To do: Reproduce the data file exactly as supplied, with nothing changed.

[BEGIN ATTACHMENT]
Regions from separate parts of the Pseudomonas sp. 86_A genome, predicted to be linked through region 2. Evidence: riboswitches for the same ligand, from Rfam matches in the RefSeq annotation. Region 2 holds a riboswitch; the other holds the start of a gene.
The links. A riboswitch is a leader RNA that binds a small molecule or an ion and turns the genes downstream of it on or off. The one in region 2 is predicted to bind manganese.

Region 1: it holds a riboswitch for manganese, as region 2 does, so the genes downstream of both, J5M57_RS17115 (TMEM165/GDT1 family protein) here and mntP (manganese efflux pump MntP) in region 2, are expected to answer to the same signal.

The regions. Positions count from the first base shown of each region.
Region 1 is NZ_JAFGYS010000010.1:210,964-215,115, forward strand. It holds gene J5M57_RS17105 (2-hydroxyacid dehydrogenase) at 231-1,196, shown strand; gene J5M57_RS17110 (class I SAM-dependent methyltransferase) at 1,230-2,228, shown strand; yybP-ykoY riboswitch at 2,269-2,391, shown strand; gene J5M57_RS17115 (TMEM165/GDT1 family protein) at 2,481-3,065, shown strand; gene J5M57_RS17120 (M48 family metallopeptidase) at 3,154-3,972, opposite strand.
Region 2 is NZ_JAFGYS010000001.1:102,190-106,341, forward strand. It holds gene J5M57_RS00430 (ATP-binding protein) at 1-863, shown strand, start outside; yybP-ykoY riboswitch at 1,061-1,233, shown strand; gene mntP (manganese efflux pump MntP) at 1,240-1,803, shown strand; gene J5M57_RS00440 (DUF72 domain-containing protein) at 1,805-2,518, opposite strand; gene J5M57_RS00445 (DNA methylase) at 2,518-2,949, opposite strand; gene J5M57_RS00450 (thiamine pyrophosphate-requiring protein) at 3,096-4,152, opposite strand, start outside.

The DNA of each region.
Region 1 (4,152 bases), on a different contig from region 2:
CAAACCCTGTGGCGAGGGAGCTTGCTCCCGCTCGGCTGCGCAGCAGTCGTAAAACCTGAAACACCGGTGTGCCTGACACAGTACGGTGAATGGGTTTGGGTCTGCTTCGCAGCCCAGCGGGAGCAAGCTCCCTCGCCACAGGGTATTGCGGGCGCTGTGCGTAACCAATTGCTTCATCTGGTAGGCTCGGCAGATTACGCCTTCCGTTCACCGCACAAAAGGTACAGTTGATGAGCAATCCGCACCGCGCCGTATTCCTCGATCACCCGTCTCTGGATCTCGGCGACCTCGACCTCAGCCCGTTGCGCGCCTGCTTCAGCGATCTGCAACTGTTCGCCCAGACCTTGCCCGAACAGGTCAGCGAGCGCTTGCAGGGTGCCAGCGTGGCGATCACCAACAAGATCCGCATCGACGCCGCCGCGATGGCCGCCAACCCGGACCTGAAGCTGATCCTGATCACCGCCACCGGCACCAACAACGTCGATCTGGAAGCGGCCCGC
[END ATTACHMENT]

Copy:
Regions from separate parts of the Pseudomonas sp. 86_A genome, predicted to be linked through region 2. Evidence: riboswitches for the same ligand, from Rfam matches in the RefSeq annotation. Region 2 holds a riboswitch; the other holds the start of a gene.
The links. A riboswitch is a leader RNA that binds a small molecule or an ion and turns the genes downstream of it on or off. The one in region 2 is predicted to bind manganese.

Region 1: it holds a riboswitch for manganese, as region 2 does, so the genes downstream of both, J5M57_RS17115 (TMEM165/GDT1 family protein) here and mntP (manganese efflux pump MntP) in region 2, are expected to answer to the same signal.

The regions. Positions count from the first base shown of each region.
Region 1 is NZ_JAFGYS010000010.1:210,964-215,115, forward strand. It holds gene J5M57_RS17105 (2-hydroxyacid dehydrogenase) at 231-1,196, shown strand; gene J5M57_RS17110 (class I SAM-dependent methyltransferase) at 1,230-2,228, shown strand; yybP-ykoY riboswitch at 2,269-2,391, shown strand; gene J5M57_RS17115 (TMEM165/GDT1 family protein) at 2,481-3,065, shown strand; gene J5M57_RS17120 (M48 family metallopeptidase) at 3,154-3,972, opposite strand.
Region 2 is NZ_JAFGYS010000001.1:102,190-106,341, forward strand. It holds gene J5M57_RS00430 (ATP-binding protein) at 1-863, shown strand, start outside; yybP-ykoY riboswitch at 1,061-1,233, shown strand; gene mntP (manganese efflux pump MntP) at 1,240-1,803, shown strand; gene J5M57_RS00440 (DUF72 domain-containing protein) at 1,805-2,518, opposite strand; gene J5M57_RS00445 (DNA methylase) at 2,518-2,949, opposite strand; gene J5M57_RS00450 (thiamine pyrophosphate-requiring protein) at 3,096-4,152, opposite strand, start outside.

The DNA of each region.
Region 1 (4,152 bases), on a different contig from region 2:
CAAACCCTGTGGCGAGGGAGCTTGCTCCCGCTCGGCTGCGCAGCAGTCGTAAAACCTGAAACACCGGTGTGCCTGACACAGTACGGTGAATGGGTTTGGGTCTGCTTCGCAGCCCAGCGGGAGCAAGCTCCCTCGCCACAGGGTATTGCGGGCGCTGTGCGTAACCAATTGCTTCATCTGGTAGGCTCGGCAGATTACGCCTTCCGTTCACCGCACAAAAGGTACAGTTGATGAGCAATCCGCACCGCGCCGTATTCCTCGATCACCCGTCTCTGGATCTCGGCGACCTCGACCTCAGCCCGTTGCGCGCCTGCTTCAGCGATCTGCAACTGTTCGCCCAGACCTTGCCCGAACAGGTCAGCGAGCGCTTGCAGGGTGCCAGCGTGGCGATCACCAACAAGATCCGCATCGACGCCGCCGCGATGGCCGCCAACCCGGACCTGAAGCTGATCCTGATCACCGCCACCGGCACCAACAACGTCGATCTGGAAGCGGCCCGC